You have to love a show in an intimate venue. I’ve seen some remarkable performances in large, cavern like places with thousands of people piled on top of each other; but there is something much more magical when the space is smaller, the crowds are closer, and there is actual interaction between the artist and the audience.
John Mayall, the legendary performer who helped launch the resurgence of blues in Great Britain and who helped create the early careers of some of the greatest performers of the 20th Century, rolled into The Tin Pan with a tight group and played his way through two hours of kick ass rock and blues.
Some of the artists that Mayall has worked with include Eric Clapton, Peter Green, Jack Bruce, John McVie, Mick Fleetwood, Mick Taylor, Don "Sugarcane" Harris, Harvey Mandel, Larry Taylor, Aynsley Dunbar, Hughie Flint, Jon Hiseman, Dick Heckstall-Smith, Andy Fraser, Johnny Almond, Walter Trout, Coco Montoya and Buddy Whittington.
The capacity audience started lining up a couple of hours prior to the show and were actually greeted at the door by Mayall himself chatting with fans and signing autographs – especially on his latest album from Forty Below Records, FIND A WAY TO CARE. He was gracious enough to allow photographs and answer some questions.
After the queue settled down a little bit, Mayall answered some questions about his fusion laced blues back in the early days. “Well, you know,” he said, “blues had a lot of influences in it. As long as you played from the heart.”
Many stars who have achieved a fraction of what Mayall has accomplished would be fine lounging in an air-conditioned room sipping their favorite beverage while waiting for the show to start. Not Mayall – he was easily accessible right up until it was time to go on stage.
When that electric moment came, the audience roared their approval.
He kicked things off with a swinging version of Dancing Shoes and allowed his guitarist Rocky Athas to stretch out and take the first of many blistering guitar runs. Mayall kept things under control with a wave of his hand or a nod of his head to indicate breaks and he was not stingy with them throughout the night.
From there he moved into a selection from his Blues From Laurel Canyon album, Somebody’s Acting Like A Child. Mayall played keys most of the night, and here he added his signature harp playing to the mix.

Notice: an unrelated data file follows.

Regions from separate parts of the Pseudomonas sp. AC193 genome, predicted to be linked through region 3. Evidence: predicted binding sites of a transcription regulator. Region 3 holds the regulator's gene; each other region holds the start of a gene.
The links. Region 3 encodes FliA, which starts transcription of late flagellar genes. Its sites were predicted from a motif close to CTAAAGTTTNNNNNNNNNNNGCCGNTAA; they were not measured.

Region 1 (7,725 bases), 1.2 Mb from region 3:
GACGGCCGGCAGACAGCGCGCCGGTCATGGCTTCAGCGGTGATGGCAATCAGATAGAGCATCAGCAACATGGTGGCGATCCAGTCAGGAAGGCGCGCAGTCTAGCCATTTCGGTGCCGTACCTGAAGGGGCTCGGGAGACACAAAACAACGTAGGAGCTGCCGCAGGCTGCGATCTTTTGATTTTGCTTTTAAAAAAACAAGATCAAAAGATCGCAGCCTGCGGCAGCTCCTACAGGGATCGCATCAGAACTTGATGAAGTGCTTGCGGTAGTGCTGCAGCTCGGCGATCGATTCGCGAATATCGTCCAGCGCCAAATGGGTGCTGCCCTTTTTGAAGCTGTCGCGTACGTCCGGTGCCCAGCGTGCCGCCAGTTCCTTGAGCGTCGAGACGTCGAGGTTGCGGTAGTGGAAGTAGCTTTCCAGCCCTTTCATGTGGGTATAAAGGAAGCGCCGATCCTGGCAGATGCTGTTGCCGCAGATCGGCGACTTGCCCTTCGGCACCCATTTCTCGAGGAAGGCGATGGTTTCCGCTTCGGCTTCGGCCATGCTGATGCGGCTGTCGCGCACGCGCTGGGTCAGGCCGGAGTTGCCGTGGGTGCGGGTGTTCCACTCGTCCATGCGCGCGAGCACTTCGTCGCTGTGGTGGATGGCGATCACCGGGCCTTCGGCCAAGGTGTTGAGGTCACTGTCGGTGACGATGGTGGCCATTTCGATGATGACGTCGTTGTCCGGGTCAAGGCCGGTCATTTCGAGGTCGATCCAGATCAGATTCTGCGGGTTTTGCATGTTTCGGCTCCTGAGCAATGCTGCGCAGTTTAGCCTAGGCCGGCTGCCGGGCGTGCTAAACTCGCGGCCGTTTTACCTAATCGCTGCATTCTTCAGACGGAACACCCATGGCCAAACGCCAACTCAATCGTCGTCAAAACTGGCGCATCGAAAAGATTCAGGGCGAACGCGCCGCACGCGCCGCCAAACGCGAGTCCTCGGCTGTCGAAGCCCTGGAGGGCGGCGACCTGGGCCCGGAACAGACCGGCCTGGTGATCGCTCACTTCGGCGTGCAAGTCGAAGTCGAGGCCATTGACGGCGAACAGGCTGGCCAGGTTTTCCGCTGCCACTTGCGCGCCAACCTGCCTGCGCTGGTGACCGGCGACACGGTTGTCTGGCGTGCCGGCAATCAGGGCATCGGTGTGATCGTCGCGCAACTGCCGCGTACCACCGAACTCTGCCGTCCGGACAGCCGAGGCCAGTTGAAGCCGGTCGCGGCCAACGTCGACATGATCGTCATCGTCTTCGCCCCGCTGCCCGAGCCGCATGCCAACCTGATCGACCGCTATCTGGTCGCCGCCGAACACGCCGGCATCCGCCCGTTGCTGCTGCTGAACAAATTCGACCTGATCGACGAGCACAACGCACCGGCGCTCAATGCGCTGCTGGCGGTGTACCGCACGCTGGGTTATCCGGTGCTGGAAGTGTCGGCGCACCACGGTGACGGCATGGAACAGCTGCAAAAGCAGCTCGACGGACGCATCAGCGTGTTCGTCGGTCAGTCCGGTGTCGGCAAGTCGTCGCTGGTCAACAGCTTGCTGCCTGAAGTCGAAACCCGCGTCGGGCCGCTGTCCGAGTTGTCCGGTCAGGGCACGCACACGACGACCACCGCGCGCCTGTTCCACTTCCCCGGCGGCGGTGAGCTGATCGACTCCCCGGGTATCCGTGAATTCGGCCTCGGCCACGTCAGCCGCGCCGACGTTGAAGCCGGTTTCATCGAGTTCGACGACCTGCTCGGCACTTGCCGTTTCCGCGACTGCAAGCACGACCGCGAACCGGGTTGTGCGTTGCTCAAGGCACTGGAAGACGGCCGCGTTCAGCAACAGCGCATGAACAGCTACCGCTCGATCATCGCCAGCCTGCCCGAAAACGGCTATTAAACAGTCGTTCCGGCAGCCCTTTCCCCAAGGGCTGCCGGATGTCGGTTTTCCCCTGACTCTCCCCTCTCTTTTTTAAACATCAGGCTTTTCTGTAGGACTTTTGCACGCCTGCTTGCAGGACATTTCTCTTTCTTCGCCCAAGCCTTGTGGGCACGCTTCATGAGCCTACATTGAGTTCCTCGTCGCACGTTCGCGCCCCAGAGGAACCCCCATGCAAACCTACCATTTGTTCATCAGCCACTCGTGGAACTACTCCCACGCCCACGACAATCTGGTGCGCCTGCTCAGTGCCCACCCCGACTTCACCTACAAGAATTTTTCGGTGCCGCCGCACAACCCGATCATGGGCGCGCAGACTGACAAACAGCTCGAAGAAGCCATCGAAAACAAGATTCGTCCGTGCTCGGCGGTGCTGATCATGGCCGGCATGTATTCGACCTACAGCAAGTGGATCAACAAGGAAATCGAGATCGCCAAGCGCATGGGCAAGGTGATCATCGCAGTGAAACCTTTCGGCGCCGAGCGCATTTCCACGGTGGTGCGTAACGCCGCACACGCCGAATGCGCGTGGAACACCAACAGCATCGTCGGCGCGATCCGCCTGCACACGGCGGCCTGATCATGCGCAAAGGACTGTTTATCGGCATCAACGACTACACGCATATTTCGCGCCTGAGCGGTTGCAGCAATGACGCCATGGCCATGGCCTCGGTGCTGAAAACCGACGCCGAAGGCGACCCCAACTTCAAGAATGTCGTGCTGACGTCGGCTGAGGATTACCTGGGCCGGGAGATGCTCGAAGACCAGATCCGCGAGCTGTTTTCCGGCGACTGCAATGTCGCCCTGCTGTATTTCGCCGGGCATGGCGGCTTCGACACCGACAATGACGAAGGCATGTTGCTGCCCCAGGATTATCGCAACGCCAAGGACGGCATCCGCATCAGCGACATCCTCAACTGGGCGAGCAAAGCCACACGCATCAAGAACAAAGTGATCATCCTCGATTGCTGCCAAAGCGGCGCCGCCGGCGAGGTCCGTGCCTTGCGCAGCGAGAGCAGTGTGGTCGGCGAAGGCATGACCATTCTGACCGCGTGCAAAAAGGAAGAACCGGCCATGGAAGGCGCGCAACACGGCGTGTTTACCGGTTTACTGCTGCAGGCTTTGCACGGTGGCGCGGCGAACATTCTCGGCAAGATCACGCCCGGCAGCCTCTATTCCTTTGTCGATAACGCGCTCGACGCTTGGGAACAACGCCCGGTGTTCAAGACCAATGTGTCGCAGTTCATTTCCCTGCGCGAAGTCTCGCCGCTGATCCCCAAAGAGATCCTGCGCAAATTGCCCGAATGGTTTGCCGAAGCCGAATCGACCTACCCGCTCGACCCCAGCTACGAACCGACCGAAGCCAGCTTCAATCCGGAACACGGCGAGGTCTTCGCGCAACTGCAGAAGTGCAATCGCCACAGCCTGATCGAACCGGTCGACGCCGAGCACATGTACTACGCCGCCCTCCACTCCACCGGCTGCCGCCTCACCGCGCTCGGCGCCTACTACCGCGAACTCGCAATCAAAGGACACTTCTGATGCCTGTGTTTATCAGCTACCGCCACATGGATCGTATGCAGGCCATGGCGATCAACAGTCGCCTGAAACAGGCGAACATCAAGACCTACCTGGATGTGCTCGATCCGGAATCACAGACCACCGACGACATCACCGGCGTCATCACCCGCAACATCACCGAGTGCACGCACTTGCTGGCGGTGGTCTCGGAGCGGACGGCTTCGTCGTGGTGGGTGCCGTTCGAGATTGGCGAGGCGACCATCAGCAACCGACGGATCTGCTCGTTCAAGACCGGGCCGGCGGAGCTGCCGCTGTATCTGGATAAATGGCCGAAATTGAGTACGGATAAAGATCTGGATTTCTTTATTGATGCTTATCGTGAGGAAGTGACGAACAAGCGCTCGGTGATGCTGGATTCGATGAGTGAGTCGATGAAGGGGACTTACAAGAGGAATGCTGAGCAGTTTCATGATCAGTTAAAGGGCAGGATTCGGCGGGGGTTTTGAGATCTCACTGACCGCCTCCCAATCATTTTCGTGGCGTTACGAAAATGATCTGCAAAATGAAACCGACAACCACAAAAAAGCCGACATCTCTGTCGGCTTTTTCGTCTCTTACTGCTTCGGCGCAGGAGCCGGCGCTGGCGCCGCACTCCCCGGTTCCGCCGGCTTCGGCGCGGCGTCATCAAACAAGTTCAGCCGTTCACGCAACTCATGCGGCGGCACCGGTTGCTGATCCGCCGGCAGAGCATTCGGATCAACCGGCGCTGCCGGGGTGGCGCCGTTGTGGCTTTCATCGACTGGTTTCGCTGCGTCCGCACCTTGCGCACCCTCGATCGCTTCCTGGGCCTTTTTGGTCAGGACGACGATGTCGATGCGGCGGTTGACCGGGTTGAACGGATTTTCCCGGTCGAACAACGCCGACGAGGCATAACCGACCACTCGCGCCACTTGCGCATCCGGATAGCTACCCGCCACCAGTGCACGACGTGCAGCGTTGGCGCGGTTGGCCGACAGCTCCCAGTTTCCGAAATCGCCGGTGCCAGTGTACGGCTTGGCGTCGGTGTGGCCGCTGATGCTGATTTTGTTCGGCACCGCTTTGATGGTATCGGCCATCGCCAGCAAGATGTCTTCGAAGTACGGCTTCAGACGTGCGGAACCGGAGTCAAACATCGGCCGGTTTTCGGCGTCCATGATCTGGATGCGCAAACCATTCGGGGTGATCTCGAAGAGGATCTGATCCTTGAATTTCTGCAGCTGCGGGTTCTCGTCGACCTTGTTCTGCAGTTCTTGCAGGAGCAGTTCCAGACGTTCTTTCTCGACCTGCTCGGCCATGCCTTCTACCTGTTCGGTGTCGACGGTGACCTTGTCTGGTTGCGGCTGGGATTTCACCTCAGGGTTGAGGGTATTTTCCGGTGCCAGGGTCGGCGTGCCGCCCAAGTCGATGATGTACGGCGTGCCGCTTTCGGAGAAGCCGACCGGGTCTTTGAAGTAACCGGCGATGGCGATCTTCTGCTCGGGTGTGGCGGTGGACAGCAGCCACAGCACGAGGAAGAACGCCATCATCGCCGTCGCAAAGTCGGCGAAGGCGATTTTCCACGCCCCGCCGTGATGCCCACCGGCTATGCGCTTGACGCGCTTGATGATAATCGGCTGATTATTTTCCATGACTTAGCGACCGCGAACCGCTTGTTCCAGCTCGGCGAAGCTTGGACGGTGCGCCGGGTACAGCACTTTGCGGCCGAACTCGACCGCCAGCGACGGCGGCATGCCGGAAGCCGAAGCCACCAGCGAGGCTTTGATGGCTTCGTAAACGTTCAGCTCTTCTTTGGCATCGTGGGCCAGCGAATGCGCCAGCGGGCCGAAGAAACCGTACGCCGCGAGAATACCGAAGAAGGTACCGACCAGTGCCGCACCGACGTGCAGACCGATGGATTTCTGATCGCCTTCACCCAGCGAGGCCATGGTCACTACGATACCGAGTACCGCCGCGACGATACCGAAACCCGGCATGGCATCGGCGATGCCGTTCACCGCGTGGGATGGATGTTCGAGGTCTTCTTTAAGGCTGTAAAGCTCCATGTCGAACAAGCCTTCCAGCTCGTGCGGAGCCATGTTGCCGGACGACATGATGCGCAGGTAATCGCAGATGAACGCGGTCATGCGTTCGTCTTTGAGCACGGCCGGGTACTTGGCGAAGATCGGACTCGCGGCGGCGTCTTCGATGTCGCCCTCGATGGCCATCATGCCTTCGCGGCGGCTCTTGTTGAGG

Before each song, Mayall would introduce the number and sometimes he would add the album name, except when he wasn’t actually sure. At one point he announced a song as “being from an earlier album, don’t ask which one. There were so many!”
All in all Mayall and Company (the previously mentioned Rocky Athas on guitar; Greg Rzab on bass; and Jay Davenport on drums) ripped through about a dozen songs during their two hour set. Mayall, who is 82 never sat down – instead he jumped between two keyboards, played harp, played a little guitar, and sang every note.
Some of the highlights of the evening included the jazz inspired Not At Home which featured a great solo by the rhythm section, All My Life, The Sum of Something, Heartache (off of his very first album), Sonny Landreth’s Congo Square, and a fantastic version of Chicago Line with an extended jam. Just before kicking off Chicago Line there was a quick consultation and Mayall quipped, “Sorry, the key changes every night.”
For an encore, the band played a blistering version of Otis Rush’s All Your Love.
At the tender young age of 82, so many people are tempted to look at John Mayall’s career in the rear view mirror. It’s easy to see what he’s done, and no one would fault him for resting on his laurels. But within a few bars of the first song, it’s evident that Mayall’s gaze is fixed firmly in front of him. This man loves to play!
(Photos appropriated from John Mayall's website. If you are the copyright owner and wish for them to be removed, please contact us and we will comply.)